Francesca is an assistant food editor for Delish where she assists in recipe testing, recipe development, and food video! Her time at the CIA and experience as a Producer/Culinary Producer have allowed her to travel the globe! She’s often referred to as “Pasta Zani” due to her passion for all things pasta!
Pizzelles originate from Abruzzuo, Italy, a region where part of my family stems from. It’s no wonder my mother makes these every Christmas. Many call these the oldest cookie in the world—maybe to the Italians—with a crunchy or soft exterior and beautiful lace design. "Pizze" means round, and "elle" means small, so guess what, the name derives from these two words combined… genius. These thin waffle-like cookies are in the same family as Swiss bratseli and French pirouettes because the batter is typically thin and the cookie is pliable once released from the iron before it turns crunchy. Not entirely traditional, but these can also sub in for cannoli shells.
You might compare pizzelles to waffles or snowflakes. Pizzelles are known for their whimsical design and patterns engraved on what look like waffle irons. My mom uses a modern one that’s simply plugged into the wall, but some are cooked on the stovetop. I always imagine these cookies to be strictly about the thin, crispy break, but these are made to be softer, which is great because the oven-baked cookies are borderline crispy and soft.
How do I shape them?
Most people who are familiar with pizzelles won’t associate them with the oven. But because not everyone is going to get their hands on a specialty pizzelle waffle iron—unless it was passed down from generations of grandparents—then how do you make them? With the additional flour in this recipe, the batter is thicker and more pliable. I wanted to keep the integrity of the classic cookie imprints, so I used cookie stamps; however, if that’s too much work, you can simply roll out the dough and shape them as you want. The cookies don’t spread too much in the oven, so their shape will hold up well.
Do I have to use anise extract?
Anise or licorice is a popular flavor in these cookies, but if you’re appalled by the taste of licorice, vanilla will do. Some may flavor these cookies with orange or lemon too. Chocolate might even be an acceptable choice.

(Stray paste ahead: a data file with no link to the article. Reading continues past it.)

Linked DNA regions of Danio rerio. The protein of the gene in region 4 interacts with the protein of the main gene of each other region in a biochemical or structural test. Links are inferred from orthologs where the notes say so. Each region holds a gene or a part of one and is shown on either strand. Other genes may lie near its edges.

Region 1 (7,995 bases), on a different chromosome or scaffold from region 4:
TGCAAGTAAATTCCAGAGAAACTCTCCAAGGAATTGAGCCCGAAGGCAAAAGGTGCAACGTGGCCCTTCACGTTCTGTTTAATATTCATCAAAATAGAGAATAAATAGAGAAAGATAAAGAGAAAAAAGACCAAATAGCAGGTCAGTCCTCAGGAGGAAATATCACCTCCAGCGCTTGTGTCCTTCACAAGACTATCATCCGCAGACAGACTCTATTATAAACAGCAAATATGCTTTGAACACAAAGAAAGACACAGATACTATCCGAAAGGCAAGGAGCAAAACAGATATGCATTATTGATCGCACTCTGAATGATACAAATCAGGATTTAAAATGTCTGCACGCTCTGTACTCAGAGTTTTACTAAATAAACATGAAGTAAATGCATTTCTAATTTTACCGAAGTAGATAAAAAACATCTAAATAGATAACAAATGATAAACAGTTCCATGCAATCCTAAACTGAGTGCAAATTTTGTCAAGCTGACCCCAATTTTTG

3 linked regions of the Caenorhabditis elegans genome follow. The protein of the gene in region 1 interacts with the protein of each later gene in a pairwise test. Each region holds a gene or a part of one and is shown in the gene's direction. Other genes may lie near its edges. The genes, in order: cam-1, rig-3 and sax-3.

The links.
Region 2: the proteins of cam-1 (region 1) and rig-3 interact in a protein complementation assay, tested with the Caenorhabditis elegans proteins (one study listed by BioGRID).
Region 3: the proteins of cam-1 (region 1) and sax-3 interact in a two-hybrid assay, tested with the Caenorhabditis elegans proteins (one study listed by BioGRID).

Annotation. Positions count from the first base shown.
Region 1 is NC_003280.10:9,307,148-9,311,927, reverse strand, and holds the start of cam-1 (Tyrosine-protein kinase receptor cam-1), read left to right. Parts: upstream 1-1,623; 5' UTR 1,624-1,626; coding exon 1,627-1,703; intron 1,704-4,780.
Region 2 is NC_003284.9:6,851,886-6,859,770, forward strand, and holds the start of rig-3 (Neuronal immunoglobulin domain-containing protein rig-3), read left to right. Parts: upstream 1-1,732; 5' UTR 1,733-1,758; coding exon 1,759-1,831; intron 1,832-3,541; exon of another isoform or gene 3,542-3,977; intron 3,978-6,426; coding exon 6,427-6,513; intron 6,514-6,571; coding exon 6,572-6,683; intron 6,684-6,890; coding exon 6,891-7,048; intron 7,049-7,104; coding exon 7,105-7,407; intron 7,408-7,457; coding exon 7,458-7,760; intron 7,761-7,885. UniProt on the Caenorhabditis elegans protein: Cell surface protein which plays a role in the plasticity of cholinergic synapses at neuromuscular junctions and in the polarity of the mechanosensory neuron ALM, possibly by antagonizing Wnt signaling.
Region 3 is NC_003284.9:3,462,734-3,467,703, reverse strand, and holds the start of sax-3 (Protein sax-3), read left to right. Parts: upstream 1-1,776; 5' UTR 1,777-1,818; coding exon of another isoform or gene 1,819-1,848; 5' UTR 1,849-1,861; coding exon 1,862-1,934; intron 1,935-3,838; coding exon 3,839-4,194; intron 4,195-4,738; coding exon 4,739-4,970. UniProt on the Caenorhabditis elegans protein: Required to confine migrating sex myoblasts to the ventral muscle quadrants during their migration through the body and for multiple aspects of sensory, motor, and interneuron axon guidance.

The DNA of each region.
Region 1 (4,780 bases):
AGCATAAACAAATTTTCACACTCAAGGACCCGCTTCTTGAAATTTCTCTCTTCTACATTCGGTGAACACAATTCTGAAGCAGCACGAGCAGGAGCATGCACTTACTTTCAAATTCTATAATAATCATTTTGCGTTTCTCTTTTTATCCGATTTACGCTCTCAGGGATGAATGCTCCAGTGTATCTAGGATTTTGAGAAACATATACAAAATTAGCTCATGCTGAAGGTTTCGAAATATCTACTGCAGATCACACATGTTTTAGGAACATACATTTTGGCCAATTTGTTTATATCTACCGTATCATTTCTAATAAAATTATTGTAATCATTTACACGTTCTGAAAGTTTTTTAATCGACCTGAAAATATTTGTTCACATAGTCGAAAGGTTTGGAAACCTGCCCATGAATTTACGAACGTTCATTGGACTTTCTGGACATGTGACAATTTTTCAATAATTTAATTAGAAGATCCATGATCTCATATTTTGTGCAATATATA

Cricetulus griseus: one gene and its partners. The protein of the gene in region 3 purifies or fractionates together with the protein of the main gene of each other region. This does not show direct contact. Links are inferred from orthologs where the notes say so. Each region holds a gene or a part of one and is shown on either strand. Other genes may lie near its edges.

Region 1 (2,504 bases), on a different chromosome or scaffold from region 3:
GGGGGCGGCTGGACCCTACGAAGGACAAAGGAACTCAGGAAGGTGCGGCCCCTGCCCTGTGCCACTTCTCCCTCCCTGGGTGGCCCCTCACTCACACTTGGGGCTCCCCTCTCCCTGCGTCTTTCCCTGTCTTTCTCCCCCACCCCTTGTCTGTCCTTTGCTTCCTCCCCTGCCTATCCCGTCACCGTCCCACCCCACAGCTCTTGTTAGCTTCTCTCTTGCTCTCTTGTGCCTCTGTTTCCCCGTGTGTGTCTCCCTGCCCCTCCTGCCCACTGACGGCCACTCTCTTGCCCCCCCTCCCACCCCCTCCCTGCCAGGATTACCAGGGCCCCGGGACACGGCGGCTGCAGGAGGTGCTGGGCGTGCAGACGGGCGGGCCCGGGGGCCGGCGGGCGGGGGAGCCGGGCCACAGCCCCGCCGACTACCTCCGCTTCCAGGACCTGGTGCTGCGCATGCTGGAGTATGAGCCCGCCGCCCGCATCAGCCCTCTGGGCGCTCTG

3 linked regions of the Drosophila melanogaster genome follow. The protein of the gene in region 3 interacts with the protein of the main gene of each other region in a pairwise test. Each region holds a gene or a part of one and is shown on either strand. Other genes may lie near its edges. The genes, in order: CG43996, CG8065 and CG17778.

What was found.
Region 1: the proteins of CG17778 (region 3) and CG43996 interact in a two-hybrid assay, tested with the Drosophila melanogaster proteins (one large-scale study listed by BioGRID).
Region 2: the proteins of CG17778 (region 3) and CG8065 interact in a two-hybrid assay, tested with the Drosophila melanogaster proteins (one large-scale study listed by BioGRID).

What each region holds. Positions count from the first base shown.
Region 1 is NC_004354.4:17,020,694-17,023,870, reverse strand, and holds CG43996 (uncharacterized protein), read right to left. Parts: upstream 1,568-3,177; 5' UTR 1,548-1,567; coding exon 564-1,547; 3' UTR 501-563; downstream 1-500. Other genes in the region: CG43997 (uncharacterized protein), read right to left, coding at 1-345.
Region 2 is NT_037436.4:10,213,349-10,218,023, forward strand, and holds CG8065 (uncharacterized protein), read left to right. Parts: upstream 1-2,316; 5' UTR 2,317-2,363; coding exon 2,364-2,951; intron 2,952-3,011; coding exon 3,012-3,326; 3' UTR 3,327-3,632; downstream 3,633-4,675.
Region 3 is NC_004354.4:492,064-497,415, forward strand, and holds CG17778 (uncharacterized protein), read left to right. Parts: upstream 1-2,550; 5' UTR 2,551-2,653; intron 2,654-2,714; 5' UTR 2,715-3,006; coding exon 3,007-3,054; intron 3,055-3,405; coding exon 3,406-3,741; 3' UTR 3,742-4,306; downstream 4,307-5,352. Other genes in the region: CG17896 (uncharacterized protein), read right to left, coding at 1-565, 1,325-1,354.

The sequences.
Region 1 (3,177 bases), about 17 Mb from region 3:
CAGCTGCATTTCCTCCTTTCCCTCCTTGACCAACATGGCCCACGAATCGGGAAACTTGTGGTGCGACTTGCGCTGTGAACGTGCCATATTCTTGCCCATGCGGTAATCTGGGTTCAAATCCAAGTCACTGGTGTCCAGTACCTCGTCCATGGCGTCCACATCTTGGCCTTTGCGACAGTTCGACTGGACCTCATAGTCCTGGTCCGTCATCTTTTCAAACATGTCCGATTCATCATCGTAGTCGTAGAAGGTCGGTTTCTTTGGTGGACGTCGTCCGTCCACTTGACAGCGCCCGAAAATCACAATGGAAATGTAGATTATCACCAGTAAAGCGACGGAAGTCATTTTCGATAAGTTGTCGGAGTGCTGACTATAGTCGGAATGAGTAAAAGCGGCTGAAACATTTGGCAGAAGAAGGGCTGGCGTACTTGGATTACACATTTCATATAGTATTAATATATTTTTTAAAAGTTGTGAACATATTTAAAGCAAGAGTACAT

How should I decorate the pizzelles?
Traditionally these cookies are dusted with powdered sugar. If you want to give them a pretty glaze, whisk 2 teaspoons whole milk (or any type of milk) into 6 tablespoons powdered sugar. Then using a spoon or whisk, drizzle the cookies with the glaze.
How do I store the pizzelles?
Pizzelles have a decent shelf life. To keep them tasting fresh and crunchy, stack them between pieces of parchment in an airtight container. They can also be popped in the freezer for a few months or left on the counter for a few days.
- 17 - 19
- Prep Time:
- 5 mins
- Total Time:
- 1 hr 40 mins
- 2 c.
(240 g.) all-purpose flour, plus more for dusting
- 1/3 c.
(65 g.) granulated sugar
- 1/4 tsp.
- 1/4 tsp.
large eggs, room temperature
- 1/2 c.
(1 stick) unsalted butter, melted and cooled
- 3/4 tsp.
Powdered sugar, for dusting
- Step 1In a small bowl, whisk flour, granulated sugar, baking powder, and salt to combine.
- Step 2In a medium bowl, whisk eggs, butter, and anise to combine. Add dry ingredients to butter mixture and stir until incorporated. Cover bowl with plastic wrap and chill at least 30 minutes or up to 1 hour.
- Step 3Preheat oven to 350°. Line 2 baking sheets with parchment. Roll dough into 1-ounce balls (about 1 heaping tablespoon), lightly dusting with flour to prevent sticking. Arrange balls on prepared sheets and slightly flatten with the palm of your hand. If you’re using a cookie stamp, press into dough to create an indentation.
- Step 4Bake cookies, rotating sheets top to bottom halfway through, until lightly golden on the bottom and edges are crispy, 20 to 22 minutes.
- Step 5Let cool completely on sheets. Dust with powdered sugar.